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Silver in the product stream: From consumer goods to sludge and water ecosystems with focus on stakeholder positions

Derek Diener
Göteborg : Chalmers tekniska högskola, 2011. 61 s. Report - Division of Environmental Systems Analysis, Chalmers University of Technology; 2011:12, 2011.
[Examensarbete på avancerad nivå]

One of Sweden’s 16 national environmental objectives includes a sub-objective that 60% of phosphorus will be recycled from wastewater to agriculture by 2015. The use of sludge as a medium in which to return phosphorus to agriculture is seen as the best solution. There is however a societal and regulatory demand that the sludge be of a certain quality and silver is one toxin of focus. Until recently, many Swedish wastewater treatment plants have seen a rapid decrease in silver concentrations. Why the decrease has halted is unknown but emerging consumer products is considered to be a potential source. The Swedish Water and Wastewater Association (Svenskt Vatten) oversees the sludge certification system (REVAQ) and is interested in the use of silver and stakeholder positions and activities. This study documents niche markets, current research and regulatory trends and stakeholder positions surrounding this issue. Literature review was conducted, interviews and correspondence with stakeholders were executed and a consumer survey was administered to gather information. Silver-treated (anti-odor) textiles and hygiene products, which have received some attention in Sweden and are of most focus for this study, are shown by research to represent a minor but diffuse portion of total silver pollution. Research regarding degree of risk associated with silver is not conclusive but regulatory action is oncoming with the EU Biocide Directive, for which the Swedish Chemical Agency (KemI) is responsible for silver-related recommendations. Some non-industry stakeholders are concerned about dispersive use of silver, accumulation in soils, and market expansion. Consumers appear to value the anti-odor function to a certain degree and are willing to pay for it, at least when not specifically made aware of potential risks. When aware of potential risks, reception to the function is considerably less favorable. Pro-silver industry stakeholders see silver treatments as the best available technology, as representing a miniscule amount of silver, and as something environmentally beneficial from the life-cycle point of view. Fashion industry stakeholders do not see such treatments as relevant. Other industry stakeholders appear generally cautious and almost all industry stakeholders report looking for improvements and alternatives, of which there are a few. This precaution and search for alternatives, along with cost limitations and past changes in the anti-odor market indicate rapid evolution and a silver-treated product market that is limited in time and scope.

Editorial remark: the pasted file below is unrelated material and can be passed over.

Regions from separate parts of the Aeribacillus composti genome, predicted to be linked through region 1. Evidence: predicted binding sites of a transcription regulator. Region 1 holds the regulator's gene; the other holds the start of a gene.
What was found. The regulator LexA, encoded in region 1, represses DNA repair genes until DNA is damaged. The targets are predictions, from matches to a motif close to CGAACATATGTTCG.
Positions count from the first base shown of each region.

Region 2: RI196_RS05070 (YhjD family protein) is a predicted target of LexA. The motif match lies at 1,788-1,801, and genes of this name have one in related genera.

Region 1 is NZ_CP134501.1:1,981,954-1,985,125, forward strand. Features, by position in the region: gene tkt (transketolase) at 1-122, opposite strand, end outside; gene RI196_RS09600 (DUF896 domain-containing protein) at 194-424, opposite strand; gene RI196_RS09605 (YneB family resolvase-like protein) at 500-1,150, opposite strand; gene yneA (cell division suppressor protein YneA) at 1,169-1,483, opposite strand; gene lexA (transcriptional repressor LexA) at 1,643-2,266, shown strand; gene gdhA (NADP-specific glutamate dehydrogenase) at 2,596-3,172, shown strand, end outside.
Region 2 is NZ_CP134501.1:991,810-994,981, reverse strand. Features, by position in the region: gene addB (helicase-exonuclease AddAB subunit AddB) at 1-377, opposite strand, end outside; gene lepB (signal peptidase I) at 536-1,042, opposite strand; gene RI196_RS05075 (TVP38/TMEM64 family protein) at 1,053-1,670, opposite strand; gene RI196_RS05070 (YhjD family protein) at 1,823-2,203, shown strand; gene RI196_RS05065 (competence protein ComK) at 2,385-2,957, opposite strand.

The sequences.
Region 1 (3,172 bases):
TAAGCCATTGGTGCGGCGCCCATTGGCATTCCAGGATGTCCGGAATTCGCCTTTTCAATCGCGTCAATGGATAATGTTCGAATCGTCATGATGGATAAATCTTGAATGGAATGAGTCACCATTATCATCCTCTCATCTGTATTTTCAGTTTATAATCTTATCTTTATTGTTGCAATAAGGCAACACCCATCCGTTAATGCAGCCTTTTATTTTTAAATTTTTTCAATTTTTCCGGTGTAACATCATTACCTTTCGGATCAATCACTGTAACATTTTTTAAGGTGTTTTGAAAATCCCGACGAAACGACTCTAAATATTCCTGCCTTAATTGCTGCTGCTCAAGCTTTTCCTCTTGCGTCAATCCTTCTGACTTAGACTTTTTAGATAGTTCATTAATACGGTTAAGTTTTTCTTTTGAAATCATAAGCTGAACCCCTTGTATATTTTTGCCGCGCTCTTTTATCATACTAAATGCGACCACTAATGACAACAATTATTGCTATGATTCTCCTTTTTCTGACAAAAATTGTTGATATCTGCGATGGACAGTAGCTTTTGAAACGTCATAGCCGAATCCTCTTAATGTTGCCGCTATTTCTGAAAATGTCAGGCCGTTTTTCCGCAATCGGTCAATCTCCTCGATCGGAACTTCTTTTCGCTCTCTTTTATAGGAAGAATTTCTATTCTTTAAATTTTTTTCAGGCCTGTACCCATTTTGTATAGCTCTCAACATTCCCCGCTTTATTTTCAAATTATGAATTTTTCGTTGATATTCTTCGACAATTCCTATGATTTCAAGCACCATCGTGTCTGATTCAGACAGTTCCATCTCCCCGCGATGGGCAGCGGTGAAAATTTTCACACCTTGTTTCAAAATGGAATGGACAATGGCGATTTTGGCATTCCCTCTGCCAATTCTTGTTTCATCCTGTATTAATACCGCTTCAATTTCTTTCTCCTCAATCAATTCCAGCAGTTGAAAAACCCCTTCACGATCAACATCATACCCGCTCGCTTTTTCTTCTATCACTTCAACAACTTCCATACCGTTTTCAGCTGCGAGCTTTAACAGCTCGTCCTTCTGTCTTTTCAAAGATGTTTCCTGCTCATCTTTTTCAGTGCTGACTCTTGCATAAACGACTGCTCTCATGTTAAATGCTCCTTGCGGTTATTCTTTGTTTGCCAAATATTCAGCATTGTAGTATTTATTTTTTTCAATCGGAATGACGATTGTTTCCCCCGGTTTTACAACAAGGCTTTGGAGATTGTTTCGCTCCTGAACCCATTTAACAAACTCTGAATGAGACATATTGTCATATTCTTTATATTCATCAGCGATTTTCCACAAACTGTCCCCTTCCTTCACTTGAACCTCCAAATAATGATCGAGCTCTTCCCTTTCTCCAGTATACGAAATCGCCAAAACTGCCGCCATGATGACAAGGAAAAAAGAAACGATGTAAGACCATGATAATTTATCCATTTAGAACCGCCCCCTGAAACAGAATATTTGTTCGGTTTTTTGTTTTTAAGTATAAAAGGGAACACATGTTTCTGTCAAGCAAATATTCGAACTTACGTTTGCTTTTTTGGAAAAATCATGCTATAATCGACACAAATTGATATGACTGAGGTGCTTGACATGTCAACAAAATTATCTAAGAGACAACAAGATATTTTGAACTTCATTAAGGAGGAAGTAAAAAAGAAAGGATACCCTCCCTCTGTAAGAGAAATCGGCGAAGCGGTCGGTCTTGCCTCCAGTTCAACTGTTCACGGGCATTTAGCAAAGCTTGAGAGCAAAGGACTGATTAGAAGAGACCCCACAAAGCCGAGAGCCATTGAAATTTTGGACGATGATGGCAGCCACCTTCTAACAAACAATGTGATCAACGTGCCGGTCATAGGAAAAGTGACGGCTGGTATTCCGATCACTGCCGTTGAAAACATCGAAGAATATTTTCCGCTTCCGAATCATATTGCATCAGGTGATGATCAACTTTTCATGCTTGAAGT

Nyckelord: Silver, biocide, anti-odor, textiles, Biocide Directive, REVAQ, KemI, sludge, phosphorus



Publikationen registrerades 2011-09-14. Den ändrades senast 2016-09-27

CPL ID: 146210

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